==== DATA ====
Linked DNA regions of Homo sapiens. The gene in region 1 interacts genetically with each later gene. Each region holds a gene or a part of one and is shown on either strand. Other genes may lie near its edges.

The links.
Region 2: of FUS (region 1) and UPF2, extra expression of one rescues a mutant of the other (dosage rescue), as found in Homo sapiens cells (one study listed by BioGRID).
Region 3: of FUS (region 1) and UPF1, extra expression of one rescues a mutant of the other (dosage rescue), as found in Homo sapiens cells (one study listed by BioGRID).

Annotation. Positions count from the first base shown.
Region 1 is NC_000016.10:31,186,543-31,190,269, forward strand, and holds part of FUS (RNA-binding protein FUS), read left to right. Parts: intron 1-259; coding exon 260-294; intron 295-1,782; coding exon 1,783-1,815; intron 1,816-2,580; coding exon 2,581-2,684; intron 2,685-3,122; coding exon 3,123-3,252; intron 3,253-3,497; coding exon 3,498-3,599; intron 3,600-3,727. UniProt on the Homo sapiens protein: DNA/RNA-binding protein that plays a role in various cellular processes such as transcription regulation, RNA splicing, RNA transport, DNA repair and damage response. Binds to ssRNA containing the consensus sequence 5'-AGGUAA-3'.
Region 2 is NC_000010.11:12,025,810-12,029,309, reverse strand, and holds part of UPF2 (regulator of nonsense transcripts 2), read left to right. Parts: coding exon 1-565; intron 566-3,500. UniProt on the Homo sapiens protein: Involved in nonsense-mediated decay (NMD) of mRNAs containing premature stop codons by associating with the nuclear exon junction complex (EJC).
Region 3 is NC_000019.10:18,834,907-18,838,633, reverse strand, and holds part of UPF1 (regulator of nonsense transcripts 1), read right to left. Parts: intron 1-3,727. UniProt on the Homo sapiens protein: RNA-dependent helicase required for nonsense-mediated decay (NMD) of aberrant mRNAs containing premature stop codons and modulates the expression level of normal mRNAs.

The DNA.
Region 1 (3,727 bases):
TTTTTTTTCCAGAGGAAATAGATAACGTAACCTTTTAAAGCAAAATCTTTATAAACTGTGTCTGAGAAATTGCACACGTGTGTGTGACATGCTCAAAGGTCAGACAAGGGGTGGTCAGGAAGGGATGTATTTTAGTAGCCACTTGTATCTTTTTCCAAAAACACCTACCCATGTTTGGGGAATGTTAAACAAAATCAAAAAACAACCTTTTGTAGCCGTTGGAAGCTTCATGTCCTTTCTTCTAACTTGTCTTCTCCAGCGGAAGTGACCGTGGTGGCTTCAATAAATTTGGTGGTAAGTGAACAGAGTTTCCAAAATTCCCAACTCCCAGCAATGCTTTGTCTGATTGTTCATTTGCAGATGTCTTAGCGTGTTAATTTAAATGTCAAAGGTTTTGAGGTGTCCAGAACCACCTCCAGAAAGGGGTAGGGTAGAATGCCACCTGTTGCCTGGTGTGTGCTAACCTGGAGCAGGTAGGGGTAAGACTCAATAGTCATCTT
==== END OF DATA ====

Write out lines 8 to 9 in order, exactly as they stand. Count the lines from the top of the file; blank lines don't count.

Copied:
Region 3 is NC_000019.10:18,834,907-18,838,633, reverse strand, and holds part of UPF1 (regulator of nonsense transcripts 1), read right to left. Parts: intron 1-3,727. UniProt on the Homo sapiens protein: RNA-dependent helicase required for nonsense-mediated decay (NMD) of aberrant mRNAs containing premature stop codons and modulates the expression level of normal mRNAs.

The DNA.